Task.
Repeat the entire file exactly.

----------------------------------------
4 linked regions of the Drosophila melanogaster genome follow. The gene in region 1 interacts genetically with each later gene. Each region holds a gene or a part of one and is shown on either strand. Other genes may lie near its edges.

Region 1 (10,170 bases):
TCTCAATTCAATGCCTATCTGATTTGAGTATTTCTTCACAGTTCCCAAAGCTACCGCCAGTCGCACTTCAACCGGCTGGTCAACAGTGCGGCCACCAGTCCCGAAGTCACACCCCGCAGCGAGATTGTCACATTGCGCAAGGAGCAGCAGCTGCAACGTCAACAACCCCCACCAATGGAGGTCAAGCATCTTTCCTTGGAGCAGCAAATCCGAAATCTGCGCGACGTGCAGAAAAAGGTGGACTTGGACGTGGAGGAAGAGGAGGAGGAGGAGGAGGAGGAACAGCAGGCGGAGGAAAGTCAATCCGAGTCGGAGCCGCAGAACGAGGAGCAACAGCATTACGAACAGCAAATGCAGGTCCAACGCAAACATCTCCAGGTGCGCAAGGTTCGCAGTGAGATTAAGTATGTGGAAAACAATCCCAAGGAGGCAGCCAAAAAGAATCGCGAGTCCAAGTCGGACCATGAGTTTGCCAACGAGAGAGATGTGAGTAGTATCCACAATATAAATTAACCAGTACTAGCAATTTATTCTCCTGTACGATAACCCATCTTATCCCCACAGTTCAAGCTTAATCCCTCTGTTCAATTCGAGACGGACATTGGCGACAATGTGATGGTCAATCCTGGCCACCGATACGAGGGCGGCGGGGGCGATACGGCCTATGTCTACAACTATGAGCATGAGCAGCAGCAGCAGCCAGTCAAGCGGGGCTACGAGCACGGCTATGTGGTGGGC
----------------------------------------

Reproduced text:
4 linked regions of the Drosophila melanogaster genome follow. The gene in region 1 interacts genetically with each later gene. Each region holds a gene or a part of one and is shown on either strand. Other genes may lie near its edges.

Region 1 (10,170 bases):
TCTCAATTCAATGCCTATCTGATTTGAGTATTTCTTCACAGTTCCCAAAGCTACCGCCAGTCGCACTTCAACCGGCTGGTCAACAGTGCGGCCACCAGTCCCGAAGTCACACCCCGCAGCGAGATTGTCACATTGCGCAAGGAGCAGCAGCTGCAACGTCAACAACCCCCACCAATGGAGGTCAAGCATCTTTCCTTGGAGCAGCAAATCCGAAATCTGCGCGACGTGCAGAAAAAGGTGGACTTGGACGTGGAGGAAGAGGAGGAGGAGGAGGAGGAGGAACAGCAGGCGGAGGAAAGTCAATCCGAGTCGGAGCCGCAGAACGAGGAGCAACAGCATTACGAACAGCAAATGCAGGTCCAACGCAAACATCTCCAGGTGCGCAAGGTTCGCAGTGAGATTAAGTATGTGGAAAACAATCCCAAGGAGGCAGCCAAAAAGAATCGCGAGTCCAAGTCGGACCATGAGTTTGCCAACGAGAGAGATGTGAGTAGTATCCACAATATAAATTAACCAGTACTAGCAATTTATTCTCCTGTACGATAACCCATCTTATCCCCACAGTTCAAGCTTAATCCCTCTGTTCAATTCGAGACGGACATTGGCGACAATGTGATGGTCAATCCTGGCCACCGATACGAGGGCGGCGGGGGCGATACGGCCTATGTCTACAACTATGAGCATGAGCAGCAGCAGCAGCCAGTCAAGCGGGGCTACGAGCACGGCTATGTGGTGGGC